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Feds Arrest Todaro Nephew As Probe Into Buffalo Mafia Heats Up

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The nephew of the alleged boss of the (possibly resurging) Buffalo Cosa Nostra family was arrested this week and indicted for bribing a former DEA agent to help stymie law enforcement. The indictment also references “sex trafficking” and efforts to distribute 1,000 kilograms of marijuana and cocaine on the streets of Western New York.  Katrina Nigro with then-husband Peter G. Gerace Jr., owner of Pharaoh's Gentlemen's Club. Photo  provided to Buffalo News by Ms. Nigro . Peter G. Gerace Jr., 53, owner of the Buffalo-based Pharaoh’s Gentleman’s Club, was arrested in Broward County , Florida, late Sunday night and charged with conspiracy to distribute drugs and commit sex trafficking and for bribing a public official. In U.S. District Court in Fort Lauderdale at a hearing on Monday, he pleaded not guilty. The indictment, which was unsealed Monday, is the latest in an investigation into organized crime in Buffalo. Several individuals have already been arrested in the probe, includi

Getaway From Sparks Steakhouse: 1992 Testimony of Former Underboss Sammy The Bull Gravano Part 7

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In testimony at the 1992 trial, Salvatore (Sammy the Bull) Gravano details how he and John Gotti sat in a car and from a block away watched as Paul Castellano and Tommy Bilotti were shot to death in front of Sparks Steakhouse.  From left: Jackie D'Amico, Joe "The German" Watts, John Gotti, and Sammy the Bull. Gravano said that, on the evening of December 16, 1985, he and Gotti drove to East 46th Street and parked within sight of Spark's Steakhouse after deploying an eight-man hit team (four primary shooters and four backup shooters). Castellano and driver Thomas Bilotti actually pulled up next to Gotti's car at a light, but did not notice Gotti and Gravano. Bilotti then parked in front of the restaurant. And the gunmen ran over to the Lincoln. When it was done (at around 5:26 p.m.), the gunmen disappeared into the crowd, and Gotti and Gravano slowly drove past the scene. "I looked at Tommy on the floor," Gravano said. "I told Johnny they were gone.&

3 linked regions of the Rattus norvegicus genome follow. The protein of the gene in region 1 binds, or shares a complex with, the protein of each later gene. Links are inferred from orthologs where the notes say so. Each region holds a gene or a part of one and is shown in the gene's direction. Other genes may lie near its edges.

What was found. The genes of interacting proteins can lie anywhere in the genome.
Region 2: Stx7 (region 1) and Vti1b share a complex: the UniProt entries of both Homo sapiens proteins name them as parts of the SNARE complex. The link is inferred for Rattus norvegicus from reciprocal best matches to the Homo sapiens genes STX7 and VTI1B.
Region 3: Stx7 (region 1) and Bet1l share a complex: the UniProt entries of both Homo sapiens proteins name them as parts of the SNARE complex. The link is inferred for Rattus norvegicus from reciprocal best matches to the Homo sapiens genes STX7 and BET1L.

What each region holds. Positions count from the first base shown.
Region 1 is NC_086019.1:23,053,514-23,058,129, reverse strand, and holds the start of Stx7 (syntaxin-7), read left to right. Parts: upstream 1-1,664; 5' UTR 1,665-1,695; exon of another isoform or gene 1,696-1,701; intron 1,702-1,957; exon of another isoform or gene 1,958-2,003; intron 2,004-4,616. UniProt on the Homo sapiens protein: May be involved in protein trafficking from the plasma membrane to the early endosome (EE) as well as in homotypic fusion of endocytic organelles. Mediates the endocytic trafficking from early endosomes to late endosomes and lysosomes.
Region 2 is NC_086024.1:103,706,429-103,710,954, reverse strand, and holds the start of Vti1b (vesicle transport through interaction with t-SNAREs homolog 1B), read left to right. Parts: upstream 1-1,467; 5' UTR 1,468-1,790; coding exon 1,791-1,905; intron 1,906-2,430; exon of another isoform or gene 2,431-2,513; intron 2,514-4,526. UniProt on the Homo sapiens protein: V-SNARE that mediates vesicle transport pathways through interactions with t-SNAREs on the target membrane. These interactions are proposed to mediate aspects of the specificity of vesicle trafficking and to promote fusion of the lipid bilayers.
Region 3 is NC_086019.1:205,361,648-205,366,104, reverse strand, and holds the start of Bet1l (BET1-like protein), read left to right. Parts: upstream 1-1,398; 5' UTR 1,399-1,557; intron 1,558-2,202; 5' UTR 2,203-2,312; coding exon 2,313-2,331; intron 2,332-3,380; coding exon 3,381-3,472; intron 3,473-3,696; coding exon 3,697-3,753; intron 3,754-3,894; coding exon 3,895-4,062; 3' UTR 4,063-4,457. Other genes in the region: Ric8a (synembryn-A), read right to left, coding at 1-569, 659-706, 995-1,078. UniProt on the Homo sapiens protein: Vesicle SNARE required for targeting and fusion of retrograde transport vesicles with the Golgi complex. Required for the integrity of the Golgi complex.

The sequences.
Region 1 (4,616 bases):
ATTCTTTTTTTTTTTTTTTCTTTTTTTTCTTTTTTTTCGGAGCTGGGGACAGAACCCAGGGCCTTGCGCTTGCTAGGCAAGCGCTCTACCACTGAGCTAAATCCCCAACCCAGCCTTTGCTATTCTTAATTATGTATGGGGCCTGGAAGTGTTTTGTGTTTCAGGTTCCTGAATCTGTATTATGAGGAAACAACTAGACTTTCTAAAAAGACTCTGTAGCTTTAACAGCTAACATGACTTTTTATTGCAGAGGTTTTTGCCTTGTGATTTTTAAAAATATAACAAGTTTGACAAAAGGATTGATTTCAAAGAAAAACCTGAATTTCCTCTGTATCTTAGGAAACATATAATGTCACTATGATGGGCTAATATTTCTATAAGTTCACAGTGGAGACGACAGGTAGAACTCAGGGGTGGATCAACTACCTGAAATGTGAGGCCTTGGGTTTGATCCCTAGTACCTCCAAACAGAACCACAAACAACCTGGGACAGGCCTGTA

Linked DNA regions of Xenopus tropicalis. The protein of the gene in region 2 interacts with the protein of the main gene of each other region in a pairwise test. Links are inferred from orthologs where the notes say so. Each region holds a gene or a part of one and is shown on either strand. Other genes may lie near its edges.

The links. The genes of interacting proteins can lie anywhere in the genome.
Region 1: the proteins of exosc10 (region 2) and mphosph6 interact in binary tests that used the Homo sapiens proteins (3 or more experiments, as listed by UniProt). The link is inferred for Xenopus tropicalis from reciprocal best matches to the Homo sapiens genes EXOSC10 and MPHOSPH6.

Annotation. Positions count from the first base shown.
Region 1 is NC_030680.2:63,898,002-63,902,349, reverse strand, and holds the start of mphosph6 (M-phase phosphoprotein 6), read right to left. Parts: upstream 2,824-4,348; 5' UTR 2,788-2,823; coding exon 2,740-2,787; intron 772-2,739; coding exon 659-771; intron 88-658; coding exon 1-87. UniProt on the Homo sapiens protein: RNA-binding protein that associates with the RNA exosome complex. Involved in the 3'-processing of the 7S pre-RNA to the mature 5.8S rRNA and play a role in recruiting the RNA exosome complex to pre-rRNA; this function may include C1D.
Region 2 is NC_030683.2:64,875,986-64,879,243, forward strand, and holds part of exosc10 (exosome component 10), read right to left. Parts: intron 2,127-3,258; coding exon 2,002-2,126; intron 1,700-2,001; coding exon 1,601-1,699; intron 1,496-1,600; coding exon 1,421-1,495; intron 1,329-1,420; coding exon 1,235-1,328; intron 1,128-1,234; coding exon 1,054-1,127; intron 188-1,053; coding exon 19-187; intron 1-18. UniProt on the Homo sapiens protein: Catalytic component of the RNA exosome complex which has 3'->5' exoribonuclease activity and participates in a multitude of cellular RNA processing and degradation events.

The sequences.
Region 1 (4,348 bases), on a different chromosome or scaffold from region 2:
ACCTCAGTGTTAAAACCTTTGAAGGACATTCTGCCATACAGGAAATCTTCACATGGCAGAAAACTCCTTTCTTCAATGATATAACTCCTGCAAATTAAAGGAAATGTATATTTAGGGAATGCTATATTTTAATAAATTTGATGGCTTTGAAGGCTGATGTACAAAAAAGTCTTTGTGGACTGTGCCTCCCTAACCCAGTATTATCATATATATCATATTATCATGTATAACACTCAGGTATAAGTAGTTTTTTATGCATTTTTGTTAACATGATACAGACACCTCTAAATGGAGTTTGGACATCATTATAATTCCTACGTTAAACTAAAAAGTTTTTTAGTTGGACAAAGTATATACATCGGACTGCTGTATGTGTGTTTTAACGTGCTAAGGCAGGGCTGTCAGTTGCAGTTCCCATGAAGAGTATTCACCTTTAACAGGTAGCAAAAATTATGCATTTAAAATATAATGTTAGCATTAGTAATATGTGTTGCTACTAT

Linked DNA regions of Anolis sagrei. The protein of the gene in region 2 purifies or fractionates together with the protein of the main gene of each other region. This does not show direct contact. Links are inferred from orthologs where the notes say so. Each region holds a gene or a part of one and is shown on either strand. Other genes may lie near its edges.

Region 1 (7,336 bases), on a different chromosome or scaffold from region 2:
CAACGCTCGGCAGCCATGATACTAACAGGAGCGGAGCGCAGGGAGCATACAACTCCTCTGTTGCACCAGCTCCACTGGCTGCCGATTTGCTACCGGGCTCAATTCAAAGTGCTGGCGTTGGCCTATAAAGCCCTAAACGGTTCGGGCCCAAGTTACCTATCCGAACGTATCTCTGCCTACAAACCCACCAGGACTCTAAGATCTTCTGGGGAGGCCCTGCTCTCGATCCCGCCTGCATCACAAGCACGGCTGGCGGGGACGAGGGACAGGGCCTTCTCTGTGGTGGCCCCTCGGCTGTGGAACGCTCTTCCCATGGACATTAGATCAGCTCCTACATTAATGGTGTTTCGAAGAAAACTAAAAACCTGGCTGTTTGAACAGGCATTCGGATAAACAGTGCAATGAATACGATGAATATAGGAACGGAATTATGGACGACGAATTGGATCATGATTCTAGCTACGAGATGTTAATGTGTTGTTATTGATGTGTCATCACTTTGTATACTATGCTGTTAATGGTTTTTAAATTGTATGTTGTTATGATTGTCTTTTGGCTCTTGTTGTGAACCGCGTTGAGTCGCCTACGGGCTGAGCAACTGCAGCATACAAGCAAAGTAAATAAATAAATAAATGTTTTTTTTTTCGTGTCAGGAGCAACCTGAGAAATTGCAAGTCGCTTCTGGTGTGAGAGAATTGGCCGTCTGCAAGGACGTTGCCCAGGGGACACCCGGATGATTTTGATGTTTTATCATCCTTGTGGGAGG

Broken Tooth And The Story of Organized Crime Across Hong Kong

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This story touches on a topic somewhat tangential to Italian-American organized crime, but, hey, man does not live on bread alone. (In other words, expand your horizons, whydontcha?)... We will post the next part of the Gravano Testimony Series shortly.... T hings are not going too well in Hong Kong these days. The former British colony, long admired as a bustling free-market city-state, is facing the wrath of China. Agitations against the imposition of Chinese law have triggered fierce protests and police crackdowns.   Broken Tooth Koi   But it was not just the police who were beating up students and democratic protestors in the city. Mobs of masked men in t-shirts were seen rampaging with relative impunity. They were identified as members of the infamous 14K triad – a major organized crime group based in Hong Kong. Why would a criminal group involved in everything from drug trafficking to prostitution and smuggling support China, a country known for executing criminals who precisely

1992 Testimony of Gambino Underboss Salvatore (Sammy The Bull) Gravano Part 6: The Hits

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Why did John Gotti kill Paul Castellano?   Because he could. Specifically, Castellano was killed because he stood in John Gotti's way.  The laundry list of grievances—Big Paul sold out the family, allowed Chin to whack a made Gambino member, had splintered the family with craven demands for transcripts he didn't need, possibly to test his underboss's loyalty, among other things—may have consisted of independent truths, but together they served largely as pretext. Sammy the Bull lays it all out in  Underboss . (Even if you don't want to believe Gravano, in this case, he earned no clear benefit making any of this up.) "I don't think John gave a fuck about Angelo (Ruggiero) or the tapes," Gravano noted. "I think he was looking to create a situation to capitalize on our other grievances about Paul." And while there were some very real simmering tensions between the Dellacroce and Castellano factions, Frank DeCicco, one of the only figures in this